Boccaccio ’70 (1962)

By Richard Winters

My Rating: 7 out of 10

4-Word Review: It’s all about sex.

            This film, which is well over 3 hours, is a compilation of four different sex tales directed by legendary Italian greats: Federico Fellini, Vittorio De Sica, Luchino Visconti, and Mario Monichelli. The segments also star some of the most beautiful and sexiest women to ever grace the screen including: Sophia Loren, Anita Ekberg, and Romy Schneider. These ladies are at their most stunning and really light up the screen with their presence. Despite the extreme length the film moves along in a breezy fashion and I was actually surprised how quickly the time went.

The first segment directed by Monichelli and entitled ‘Renzo e Luciana’ was cut from the initial American theatrical release and it is easy to see why as it lacks the energy and flair of the others. It stars Marisa Solinas who doesn’t have the sex appeal and star power of the other leading ladies and apparently this was the reason why it was cut, but now has been restored on the recent Blu-ray release. The story is rather simple and deals with Luciana (Solinas) getting married to Renzo (Germano Gilioli), but having to move-in with her parents as they are unable to afford a home of their own. She also must keep her marriage a secret because the contract that she signed at the accounting firm that she works at strictly states that the female employees must remain single. This is so their overweight, lecherous boss can flirt and go out with them and threaten to fire them if they resist. Because of her financial situation and sparse job market Luciana is forced to put up with his advances. Although seeing two young newlyweds struggling as they start out can at times be touching this segment doesn’t have enough comedy, or drama to keep it afloat. The only lasting image one remembers from this is when Luciana goes to a public pool and sees her fat boss prancing around in nothing but a skimpy bikini bottom, which might be enough to make some viewers sick.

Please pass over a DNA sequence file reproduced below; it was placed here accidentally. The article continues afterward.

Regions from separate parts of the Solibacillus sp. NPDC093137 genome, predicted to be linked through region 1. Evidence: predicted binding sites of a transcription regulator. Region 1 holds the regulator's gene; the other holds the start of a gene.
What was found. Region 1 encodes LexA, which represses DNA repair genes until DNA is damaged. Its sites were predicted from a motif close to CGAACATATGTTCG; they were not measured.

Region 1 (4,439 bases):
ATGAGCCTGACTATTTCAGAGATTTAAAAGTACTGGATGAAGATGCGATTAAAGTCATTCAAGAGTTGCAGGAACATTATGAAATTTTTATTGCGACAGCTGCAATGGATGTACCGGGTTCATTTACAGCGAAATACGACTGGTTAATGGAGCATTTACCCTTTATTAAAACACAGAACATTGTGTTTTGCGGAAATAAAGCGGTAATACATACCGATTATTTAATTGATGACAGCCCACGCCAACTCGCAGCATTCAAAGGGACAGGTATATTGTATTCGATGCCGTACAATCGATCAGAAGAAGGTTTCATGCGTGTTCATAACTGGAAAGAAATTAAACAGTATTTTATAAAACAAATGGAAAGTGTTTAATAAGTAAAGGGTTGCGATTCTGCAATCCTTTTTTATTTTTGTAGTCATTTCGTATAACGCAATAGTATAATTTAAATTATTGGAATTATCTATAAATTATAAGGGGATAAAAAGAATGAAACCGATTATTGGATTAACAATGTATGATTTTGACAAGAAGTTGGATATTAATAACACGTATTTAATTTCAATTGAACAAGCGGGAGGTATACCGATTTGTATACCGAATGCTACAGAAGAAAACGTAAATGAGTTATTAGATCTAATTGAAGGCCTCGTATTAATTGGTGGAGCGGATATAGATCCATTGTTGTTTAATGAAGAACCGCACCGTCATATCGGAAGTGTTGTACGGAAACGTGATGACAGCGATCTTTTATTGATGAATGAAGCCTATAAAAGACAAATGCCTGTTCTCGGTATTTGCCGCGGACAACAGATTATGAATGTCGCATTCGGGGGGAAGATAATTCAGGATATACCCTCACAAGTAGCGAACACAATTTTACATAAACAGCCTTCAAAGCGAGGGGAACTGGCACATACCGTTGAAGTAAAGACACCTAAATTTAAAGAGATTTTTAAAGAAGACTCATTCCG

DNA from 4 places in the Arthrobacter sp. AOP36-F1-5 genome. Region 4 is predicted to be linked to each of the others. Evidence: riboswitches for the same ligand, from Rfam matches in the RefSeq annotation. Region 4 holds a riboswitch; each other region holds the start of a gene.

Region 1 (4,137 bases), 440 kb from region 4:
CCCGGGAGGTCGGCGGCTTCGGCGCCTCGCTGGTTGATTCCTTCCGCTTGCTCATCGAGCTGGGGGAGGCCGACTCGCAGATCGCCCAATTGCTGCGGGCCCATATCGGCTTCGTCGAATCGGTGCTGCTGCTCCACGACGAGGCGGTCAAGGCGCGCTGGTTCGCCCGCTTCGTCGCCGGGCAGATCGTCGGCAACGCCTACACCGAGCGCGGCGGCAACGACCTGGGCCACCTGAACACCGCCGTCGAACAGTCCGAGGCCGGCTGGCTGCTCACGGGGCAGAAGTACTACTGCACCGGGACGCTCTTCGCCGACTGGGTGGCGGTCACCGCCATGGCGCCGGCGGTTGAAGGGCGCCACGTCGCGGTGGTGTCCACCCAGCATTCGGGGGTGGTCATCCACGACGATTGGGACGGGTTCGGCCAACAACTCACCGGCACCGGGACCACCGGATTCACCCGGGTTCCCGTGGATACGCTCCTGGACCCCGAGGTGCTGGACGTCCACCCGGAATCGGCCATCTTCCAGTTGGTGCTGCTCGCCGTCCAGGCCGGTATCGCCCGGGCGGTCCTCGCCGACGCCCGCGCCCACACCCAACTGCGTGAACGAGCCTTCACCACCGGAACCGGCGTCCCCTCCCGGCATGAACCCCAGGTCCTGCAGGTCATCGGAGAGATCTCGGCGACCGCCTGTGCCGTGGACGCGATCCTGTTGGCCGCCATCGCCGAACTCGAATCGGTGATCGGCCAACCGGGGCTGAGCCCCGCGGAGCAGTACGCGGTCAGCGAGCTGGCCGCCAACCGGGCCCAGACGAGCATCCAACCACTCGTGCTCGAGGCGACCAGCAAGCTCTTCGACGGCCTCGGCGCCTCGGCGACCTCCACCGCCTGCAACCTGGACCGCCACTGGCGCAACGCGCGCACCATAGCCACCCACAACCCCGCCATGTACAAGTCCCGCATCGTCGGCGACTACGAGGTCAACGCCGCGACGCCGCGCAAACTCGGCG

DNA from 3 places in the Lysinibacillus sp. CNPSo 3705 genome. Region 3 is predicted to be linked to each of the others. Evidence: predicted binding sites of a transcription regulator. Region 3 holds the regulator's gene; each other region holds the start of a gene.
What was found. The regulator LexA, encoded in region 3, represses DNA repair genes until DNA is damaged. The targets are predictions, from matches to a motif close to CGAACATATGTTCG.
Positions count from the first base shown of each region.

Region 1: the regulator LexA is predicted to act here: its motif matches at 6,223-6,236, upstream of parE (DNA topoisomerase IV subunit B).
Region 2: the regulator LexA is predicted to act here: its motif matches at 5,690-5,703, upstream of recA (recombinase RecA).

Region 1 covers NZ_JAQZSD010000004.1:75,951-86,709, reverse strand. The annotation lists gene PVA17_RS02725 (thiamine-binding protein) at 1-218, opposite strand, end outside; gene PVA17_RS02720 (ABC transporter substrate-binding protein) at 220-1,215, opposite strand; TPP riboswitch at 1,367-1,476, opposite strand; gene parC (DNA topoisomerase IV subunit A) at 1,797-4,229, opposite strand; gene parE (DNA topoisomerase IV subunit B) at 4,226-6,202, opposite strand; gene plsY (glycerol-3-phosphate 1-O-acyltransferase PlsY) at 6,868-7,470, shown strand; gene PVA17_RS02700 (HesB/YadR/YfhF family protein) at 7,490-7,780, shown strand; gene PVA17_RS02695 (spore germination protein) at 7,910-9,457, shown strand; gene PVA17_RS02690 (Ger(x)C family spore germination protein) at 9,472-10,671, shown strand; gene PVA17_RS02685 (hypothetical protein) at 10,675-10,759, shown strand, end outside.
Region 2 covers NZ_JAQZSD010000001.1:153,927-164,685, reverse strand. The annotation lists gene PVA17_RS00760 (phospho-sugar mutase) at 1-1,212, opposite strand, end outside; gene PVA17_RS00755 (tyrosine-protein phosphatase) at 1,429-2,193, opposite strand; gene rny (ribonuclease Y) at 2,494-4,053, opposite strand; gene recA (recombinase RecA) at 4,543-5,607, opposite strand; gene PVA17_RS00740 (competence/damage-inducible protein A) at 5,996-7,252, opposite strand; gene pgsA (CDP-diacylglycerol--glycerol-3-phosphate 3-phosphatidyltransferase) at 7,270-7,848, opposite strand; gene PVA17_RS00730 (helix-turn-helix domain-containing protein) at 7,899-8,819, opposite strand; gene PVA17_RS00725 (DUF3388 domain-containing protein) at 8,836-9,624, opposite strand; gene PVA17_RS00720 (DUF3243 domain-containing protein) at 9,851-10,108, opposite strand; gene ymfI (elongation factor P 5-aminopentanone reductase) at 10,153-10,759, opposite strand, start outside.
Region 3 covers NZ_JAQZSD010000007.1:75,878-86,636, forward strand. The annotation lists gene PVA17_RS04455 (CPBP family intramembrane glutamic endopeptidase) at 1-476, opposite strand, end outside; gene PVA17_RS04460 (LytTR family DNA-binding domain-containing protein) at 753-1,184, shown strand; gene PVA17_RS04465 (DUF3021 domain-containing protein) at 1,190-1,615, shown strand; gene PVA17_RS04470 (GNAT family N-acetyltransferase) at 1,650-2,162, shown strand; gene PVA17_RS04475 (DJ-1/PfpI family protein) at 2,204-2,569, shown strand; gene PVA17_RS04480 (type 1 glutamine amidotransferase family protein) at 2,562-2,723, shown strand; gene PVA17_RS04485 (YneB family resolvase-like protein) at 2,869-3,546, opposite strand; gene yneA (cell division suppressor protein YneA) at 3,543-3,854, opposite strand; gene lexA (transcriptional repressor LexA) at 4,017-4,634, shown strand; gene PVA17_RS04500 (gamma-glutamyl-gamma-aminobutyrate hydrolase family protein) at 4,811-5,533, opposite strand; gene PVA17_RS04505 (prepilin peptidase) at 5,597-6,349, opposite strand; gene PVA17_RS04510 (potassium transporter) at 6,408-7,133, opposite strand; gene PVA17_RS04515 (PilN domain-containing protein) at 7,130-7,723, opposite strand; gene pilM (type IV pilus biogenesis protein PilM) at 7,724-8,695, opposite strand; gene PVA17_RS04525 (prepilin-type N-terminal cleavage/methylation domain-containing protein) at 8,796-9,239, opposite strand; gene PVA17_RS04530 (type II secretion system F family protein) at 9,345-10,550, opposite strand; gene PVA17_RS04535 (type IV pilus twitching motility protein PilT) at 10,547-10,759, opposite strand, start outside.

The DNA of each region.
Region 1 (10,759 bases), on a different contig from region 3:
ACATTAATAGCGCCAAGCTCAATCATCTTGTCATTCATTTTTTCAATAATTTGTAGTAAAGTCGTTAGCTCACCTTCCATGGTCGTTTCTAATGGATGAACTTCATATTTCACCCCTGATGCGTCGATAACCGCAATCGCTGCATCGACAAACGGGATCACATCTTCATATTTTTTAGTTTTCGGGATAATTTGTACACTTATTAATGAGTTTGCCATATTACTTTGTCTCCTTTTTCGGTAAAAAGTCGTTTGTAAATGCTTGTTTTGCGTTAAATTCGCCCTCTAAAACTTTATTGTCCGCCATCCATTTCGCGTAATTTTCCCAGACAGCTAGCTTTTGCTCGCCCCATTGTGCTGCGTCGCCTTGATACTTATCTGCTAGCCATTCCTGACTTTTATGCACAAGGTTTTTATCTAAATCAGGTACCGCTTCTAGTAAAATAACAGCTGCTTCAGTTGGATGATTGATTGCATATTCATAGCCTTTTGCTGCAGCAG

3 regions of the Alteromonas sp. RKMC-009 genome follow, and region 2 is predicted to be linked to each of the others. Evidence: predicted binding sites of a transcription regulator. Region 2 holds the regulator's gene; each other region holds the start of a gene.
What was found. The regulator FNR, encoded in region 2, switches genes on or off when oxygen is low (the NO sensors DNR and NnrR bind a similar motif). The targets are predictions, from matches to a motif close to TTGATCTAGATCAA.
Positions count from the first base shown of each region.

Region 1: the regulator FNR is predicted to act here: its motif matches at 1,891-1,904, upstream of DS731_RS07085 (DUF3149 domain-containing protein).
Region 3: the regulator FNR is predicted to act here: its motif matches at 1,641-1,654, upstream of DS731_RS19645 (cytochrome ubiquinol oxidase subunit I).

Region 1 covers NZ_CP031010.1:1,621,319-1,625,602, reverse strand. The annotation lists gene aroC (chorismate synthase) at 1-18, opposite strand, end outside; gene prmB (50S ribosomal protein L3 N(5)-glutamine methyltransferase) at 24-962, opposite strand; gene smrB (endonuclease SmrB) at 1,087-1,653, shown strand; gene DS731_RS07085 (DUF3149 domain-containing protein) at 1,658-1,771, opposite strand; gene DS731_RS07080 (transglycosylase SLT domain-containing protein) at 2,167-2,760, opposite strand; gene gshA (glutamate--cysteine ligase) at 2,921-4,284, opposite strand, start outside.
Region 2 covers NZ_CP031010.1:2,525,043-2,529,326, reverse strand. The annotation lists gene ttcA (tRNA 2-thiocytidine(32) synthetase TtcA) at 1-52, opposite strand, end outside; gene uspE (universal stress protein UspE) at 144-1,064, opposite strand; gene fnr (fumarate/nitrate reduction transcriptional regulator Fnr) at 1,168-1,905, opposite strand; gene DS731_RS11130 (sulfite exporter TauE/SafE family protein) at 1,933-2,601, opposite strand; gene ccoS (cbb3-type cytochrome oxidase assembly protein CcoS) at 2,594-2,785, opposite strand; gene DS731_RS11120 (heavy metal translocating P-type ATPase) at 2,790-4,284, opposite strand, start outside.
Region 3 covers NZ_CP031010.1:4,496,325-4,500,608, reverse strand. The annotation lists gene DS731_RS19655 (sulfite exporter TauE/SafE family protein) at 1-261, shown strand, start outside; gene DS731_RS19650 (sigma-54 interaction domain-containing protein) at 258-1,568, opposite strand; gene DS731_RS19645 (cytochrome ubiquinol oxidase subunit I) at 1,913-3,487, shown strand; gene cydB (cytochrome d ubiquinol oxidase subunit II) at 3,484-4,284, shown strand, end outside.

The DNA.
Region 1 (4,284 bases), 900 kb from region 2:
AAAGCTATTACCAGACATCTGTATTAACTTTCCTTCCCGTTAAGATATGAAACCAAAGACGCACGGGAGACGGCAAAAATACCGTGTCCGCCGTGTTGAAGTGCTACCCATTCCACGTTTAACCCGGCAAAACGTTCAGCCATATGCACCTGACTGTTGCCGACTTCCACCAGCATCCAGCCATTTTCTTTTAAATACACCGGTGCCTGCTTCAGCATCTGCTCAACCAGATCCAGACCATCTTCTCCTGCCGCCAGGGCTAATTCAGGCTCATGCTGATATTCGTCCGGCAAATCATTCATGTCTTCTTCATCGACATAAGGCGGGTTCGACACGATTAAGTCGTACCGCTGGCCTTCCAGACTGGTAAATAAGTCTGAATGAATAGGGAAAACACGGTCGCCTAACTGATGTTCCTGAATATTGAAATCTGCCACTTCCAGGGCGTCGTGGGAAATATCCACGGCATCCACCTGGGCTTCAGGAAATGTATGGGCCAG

‘Le tentazioni del dottor Antonia’ is the second segment and directed by Fellini with his usual visual flair and style. The plot is about an older gentleman named Antonio (Peppino De Filipo) who is quite prudish and protests and tries to ban any type of public display of sexuality. When a giant billboard is erected in front of his apartment showing an alluring model (Ekberg) in a provocative pose while holding a glass of milk he becomes irate. His initial anger turns to horror as the giant model comes to life and begins to terrorize him in all sorts of comical ways. The special effects are pretty good. Filipo plays his role to a delightfully hammy level and Ekberg is striking. The ironic ending, which features a lot of surreal elements, is amusing.

The third feature is entitled ‘II lavaro’ and is directed by Visconti.  Here a rich young husband (Thomas Milian) can’t seem to avoid being caught cavorting with prostitutes despite the fact that he is married to the beautiful Pupe (Schneider). She decides that the only way to prevent this is by becoming a prostitute herself and then having him pay her to be his mistress. This segment starts out with a humorous and engaging tone, but eventually becomes talky, static, and stagy. Schneider is the best thing about it and is intoxicating in every scene that she is in. She not only speaks fluent Italian here, but German as well.

The final segment entitled ‘La riffa’ and directed by De Sica is by far the best. It is about a raffle that all the men in a small village get involved in to see who will win one night with the beautiful Zoe (Loren).  The irony here is when timid Cuspet (Alfio Vita) who looks and acts exactly like Rowan Atckinson’s Mr. Bean character, ends up winning it. De Sica nicely plays everything up to its full potential and captures the nuances and eccentricities of the characters well. Loren is both sexy and funny and shows a flair for frantic comedy. The sequence involving Cuspet and Zoe’s rendezvous is amusing, touching, and even a bit surprising.

My Rating: 7 out of 10

Released: June 26, 1962

Runtime: 3Hours 25Minutes

Rated NR (Not Rated)

Directed by: Federico Fellini,  Vittorio De Sica, Mario Monichelli, Luchino Visconti.

Studio: Cineriz

Available: VHS, DVD (Region 1 and 2), Blu-ray, Netflix Streaming

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